• Restrictive covenants preventing competition by former employers are enforceable only to the extent that they are reasonable under New Jersey law.

  • Lawyers and psychologists are exceptions to the general rule, however, because both are subject to disciplinary rules that prohibit restrictions against competition.

  • Courts have recognized that the personal relationship and confidentiality that exist between a lawyer or psychologist and their clients are such that a restriction on competition is appropriate.

  • Physicians continue to be subject to restrictions on competition that protect a legitimate interest and that do not impose unreasonable restrictions on the party subject to the agreement.


In the world of business divorce, one of the key issues is the existence or absence of restrictive covenants that prohibit competition from former shareholders, partners, members or employees.  It affects the value of a business – particularly professional and sales-driven businesses – because restrictive covenants generally protect the good will of the enterprise.

There are only two classes of professionals for whom restrictions on competition are always unenforceable.  These are lawyers and psychologists, not because of psychologist-5154576_1920-1024x683any specific distinction between them and other deeply personal relationships, but  because the professions are subject to unique restrictions.  Attorneys are prohibited from restricting competition by the Rules of Professional Conduct that govern lawyers.  Psychologists are subject to an administrative regulation that have the same effect.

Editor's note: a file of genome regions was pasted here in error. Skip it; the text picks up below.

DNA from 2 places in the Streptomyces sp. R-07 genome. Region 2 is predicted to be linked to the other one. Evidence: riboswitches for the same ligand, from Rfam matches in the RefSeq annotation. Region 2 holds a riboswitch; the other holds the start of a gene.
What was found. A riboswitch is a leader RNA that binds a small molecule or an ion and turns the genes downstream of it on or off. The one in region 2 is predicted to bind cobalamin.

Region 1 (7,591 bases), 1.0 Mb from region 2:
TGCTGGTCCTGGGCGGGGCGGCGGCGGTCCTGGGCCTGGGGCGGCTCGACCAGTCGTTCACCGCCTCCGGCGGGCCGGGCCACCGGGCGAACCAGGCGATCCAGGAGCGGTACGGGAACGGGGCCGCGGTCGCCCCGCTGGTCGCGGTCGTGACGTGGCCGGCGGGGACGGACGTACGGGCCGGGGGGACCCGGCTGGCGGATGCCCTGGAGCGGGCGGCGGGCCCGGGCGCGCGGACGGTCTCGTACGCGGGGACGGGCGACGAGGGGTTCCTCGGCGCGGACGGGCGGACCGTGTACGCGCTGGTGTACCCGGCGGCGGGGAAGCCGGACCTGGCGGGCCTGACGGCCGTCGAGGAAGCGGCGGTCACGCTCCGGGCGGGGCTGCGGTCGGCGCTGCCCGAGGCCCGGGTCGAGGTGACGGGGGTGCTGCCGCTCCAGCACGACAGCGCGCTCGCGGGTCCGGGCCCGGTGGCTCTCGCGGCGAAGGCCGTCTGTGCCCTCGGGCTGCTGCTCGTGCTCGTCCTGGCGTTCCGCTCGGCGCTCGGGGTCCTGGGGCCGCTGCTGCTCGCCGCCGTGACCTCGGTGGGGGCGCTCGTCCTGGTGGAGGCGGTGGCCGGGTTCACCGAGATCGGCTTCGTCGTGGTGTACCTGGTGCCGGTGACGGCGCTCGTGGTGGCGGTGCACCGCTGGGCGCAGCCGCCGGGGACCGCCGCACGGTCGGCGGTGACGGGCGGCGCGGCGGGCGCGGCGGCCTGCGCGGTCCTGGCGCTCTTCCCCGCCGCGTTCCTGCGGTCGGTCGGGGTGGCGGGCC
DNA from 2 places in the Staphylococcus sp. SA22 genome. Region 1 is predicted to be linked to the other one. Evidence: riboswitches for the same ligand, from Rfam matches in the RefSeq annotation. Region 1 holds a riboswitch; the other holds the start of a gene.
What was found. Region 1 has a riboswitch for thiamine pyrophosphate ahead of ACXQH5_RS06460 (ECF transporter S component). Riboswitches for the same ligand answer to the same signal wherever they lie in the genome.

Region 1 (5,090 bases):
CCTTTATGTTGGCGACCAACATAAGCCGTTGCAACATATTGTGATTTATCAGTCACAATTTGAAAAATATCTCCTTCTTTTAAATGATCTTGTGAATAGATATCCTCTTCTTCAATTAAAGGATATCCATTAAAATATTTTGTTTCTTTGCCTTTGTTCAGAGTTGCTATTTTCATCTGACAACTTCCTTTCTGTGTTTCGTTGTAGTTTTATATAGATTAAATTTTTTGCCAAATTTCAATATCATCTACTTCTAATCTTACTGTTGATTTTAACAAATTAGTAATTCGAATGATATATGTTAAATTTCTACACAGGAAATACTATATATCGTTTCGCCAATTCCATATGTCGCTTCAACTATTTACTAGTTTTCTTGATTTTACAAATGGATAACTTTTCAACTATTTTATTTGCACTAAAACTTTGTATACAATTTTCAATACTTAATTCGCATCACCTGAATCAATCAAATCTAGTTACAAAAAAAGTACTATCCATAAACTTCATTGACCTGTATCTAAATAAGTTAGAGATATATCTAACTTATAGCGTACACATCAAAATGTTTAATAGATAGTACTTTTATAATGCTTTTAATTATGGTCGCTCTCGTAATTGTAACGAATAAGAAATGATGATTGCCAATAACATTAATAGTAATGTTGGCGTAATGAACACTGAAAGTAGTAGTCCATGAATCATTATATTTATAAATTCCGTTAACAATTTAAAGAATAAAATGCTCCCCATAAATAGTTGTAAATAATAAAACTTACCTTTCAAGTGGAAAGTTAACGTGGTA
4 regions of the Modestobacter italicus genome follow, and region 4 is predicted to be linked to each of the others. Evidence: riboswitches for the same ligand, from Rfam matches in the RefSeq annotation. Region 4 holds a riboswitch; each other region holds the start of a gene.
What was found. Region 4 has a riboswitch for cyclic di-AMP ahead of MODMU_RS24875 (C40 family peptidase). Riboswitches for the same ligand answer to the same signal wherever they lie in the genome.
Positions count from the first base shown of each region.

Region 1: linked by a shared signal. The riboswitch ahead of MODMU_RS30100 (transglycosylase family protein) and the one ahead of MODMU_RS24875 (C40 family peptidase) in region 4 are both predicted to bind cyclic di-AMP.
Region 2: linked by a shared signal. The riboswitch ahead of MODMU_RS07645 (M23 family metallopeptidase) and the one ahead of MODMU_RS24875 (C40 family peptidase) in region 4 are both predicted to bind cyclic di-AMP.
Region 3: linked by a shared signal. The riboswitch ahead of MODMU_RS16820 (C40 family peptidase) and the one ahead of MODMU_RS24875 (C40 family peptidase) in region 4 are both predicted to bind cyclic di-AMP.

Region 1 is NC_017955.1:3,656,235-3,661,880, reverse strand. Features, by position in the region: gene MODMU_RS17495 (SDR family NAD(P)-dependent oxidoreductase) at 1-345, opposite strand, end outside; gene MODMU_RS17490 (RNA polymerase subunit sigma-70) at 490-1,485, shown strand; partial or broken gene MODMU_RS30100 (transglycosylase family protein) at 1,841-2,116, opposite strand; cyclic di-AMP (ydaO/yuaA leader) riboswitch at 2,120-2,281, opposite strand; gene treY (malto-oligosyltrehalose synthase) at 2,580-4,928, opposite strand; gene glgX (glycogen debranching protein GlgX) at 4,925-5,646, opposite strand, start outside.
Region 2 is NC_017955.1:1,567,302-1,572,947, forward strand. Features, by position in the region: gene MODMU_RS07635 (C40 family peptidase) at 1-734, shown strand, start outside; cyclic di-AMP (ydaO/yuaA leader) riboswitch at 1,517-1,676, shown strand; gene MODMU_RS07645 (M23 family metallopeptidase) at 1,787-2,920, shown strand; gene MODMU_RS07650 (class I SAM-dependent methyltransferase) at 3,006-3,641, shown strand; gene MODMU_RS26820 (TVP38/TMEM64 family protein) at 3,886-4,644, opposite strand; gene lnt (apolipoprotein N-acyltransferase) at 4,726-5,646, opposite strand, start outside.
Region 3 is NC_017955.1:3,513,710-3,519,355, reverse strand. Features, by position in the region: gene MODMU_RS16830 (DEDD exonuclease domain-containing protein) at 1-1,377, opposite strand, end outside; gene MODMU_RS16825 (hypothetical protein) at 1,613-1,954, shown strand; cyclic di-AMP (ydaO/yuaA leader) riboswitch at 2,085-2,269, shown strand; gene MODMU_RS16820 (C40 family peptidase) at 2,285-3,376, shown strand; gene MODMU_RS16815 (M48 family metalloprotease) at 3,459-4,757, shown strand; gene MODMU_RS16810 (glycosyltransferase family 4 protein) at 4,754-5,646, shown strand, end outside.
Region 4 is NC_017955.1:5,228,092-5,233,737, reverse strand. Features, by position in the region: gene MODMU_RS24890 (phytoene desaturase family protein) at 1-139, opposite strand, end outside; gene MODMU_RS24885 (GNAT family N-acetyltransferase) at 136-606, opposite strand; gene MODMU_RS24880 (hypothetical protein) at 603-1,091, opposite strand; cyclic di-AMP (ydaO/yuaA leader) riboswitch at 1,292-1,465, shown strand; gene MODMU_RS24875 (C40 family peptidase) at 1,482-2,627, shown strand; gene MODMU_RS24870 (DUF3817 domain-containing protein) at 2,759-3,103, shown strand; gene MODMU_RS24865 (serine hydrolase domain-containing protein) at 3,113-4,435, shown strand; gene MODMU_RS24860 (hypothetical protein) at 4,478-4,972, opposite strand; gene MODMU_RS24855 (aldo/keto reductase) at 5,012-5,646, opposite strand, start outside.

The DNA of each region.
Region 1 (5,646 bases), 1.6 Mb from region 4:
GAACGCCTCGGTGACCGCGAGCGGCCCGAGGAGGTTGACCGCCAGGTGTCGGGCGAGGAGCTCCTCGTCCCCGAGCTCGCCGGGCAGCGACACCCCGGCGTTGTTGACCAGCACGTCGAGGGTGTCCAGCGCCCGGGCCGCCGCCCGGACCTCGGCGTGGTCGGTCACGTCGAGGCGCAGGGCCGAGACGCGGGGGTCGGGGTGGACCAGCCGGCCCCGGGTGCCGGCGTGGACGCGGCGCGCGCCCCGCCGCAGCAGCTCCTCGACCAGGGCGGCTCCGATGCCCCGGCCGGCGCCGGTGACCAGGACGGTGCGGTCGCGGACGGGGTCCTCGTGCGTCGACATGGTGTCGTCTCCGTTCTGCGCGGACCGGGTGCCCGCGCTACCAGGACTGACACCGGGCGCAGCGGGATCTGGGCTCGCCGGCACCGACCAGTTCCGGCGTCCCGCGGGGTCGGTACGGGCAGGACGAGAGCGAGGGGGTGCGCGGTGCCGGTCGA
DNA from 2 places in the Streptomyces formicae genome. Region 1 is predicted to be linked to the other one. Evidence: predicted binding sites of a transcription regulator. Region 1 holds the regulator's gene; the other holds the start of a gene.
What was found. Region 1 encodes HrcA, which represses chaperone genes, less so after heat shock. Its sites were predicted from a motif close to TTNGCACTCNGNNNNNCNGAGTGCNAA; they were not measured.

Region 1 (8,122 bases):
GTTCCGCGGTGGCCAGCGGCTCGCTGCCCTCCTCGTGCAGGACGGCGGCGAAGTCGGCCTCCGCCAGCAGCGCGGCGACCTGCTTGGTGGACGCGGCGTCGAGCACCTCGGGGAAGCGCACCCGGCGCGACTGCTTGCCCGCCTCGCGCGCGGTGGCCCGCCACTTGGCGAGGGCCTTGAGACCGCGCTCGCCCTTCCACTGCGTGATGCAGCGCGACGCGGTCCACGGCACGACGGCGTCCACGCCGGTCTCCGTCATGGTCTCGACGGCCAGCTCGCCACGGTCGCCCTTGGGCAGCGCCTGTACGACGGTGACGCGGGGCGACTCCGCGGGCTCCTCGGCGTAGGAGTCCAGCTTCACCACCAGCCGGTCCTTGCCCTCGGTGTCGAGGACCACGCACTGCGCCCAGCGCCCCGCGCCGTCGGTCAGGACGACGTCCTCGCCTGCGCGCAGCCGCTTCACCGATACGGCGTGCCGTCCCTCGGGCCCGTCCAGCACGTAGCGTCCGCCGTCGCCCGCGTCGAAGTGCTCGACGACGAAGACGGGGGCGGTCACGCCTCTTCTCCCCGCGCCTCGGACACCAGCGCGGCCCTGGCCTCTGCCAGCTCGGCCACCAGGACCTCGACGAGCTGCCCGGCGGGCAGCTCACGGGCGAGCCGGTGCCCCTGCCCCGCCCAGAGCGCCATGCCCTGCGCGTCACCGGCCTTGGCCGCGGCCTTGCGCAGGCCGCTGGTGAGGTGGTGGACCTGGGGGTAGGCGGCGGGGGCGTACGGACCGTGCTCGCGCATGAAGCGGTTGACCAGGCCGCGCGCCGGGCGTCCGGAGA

Restrictions on Competition Barred by Regulation

In a 2005 decision, the New Jersey Appellate Division distinguished between physicians, who are subject to “reasonable” restrictions on competition, from those imposed on psychologists.

There are also two classes of restrictive covenants to consider.  The are those restrictive covenants in which there has been some purchase of good will, which courts will distinguish  from a traditional employment business.  Enforcing a restrictive covenant against a party that has sold a business, for example, is going to be quite different from enforcing a restrictive covenant against

When there is no contractual limation to restrict the key players from competing, or when restrictive covenants are unenforceable, the value of the good will in the business is typically diminished.  Consider the rainmaker who leaves a law firm with his or her large book of business.  All of the good will tied up in those relationships is portable, and any valuation of the firm has to consider the loss of those clients and so much of the reputation of the firm that was tied to the departing attorney. Continue reading

  • The controlling shareholders of a corporation owe fiduciary duties to the minority shareholders by virtue of their ability to control the affairs of the company.

  • Even when a merger complies with statutory requirements, where it benefits the controlling shareholders and does not have an apparent business purpose, it must also satisfy equitable principles of fairness.